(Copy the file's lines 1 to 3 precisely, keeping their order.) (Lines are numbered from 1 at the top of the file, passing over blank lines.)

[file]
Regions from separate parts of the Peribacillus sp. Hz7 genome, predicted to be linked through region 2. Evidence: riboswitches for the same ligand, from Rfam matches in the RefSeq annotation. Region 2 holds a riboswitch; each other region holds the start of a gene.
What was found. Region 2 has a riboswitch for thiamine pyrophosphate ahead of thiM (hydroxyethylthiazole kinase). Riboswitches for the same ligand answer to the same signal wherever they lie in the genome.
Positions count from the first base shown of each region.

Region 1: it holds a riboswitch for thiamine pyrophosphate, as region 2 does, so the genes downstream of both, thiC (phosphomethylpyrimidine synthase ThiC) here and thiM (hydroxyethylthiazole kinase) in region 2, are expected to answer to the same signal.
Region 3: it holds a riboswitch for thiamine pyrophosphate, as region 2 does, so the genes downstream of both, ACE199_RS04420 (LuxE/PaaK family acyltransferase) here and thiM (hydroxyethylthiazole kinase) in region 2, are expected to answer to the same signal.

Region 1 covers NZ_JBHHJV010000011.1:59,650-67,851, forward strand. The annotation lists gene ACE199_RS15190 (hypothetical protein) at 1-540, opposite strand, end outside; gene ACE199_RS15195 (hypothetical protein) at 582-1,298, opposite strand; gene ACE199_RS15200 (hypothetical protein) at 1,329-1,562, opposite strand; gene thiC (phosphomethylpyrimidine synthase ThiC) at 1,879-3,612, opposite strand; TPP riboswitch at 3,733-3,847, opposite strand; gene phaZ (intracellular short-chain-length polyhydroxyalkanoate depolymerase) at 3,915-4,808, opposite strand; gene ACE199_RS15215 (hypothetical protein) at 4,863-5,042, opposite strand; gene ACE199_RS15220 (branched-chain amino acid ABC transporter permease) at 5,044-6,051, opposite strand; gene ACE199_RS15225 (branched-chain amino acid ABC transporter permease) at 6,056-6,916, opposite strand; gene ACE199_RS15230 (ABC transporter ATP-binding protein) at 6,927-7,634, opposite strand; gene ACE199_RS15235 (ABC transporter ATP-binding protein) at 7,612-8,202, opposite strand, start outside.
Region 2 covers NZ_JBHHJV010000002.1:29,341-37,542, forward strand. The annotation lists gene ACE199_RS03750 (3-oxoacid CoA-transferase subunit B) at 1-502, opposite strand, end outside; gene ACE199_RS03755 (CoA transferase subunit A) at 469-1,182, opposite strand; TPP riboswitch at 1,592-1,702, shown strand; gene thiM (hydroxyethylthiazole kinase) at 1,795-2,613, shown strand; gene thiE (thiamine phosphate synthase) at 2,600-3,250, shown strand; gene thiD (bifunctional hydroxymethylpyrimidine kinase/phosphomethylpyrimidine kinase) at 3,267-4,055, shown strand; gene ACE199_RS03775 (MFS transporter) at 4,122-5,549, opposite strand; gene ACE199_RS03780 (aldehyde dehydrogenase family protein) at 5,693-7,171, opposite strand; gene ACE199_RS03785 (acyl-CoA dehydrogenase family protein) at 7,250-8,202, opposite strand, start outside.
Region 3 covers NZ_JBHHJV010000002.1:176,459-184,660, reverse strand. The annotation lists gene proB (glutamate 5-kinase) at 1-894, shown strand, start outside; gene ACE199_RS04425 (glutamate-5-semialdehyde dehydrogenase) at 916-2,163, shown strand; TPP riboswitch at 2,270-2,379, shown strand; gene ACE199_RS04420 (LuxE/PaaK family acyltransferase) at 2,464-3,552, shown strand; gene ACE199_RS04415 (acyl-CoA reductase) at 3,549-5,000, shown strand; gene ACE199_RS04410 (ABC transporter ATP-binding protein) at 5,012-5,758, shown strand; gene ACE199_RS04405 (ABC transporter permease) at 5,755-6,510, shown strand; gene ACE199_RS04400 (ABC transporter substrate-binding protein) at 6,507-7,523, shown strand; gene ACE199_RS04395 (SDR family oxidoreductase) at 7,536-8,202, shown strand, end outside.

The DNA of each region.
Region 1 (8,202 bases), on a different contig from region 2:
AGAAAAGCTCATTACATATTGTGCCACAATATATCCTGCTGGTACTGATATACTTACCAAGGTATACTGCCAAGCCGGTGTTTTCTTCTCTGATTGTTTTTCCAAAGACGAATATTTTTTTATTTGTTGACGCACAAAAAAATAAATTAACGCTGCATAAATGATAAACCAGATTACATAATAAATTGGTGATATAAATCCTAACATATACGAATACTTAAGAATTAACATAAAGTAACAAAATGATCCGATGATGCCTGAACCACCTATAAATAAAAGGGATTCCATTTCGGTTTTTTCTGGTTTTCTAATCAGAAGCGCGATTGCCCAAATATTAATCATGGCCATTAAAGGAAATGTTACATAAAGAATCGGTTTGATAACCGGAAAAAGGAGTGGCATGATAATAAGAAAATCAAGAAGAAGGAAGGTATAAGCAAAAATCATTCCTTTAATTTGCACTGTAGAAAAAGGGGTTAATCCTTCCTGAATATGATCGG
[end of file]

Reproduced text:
Regions from separate parts of the Peribacillus sp. Hz7 genome, predicted to be linked through region 2. Evidence: riboswitches for the same ligand, from Rfam matches in the RefSeq annotation. Region 2 holds a riboswitch; each other region holds the start of a gene.
What was found. Region 2 has a riboswitch for thiamine pyrophosphate ahead of thiM (hydroxyethylthiazole kinase). Riboswitches for the same ligand answer to the same signal wherever they lie in the genome.
Positions count from the first base shown of each region.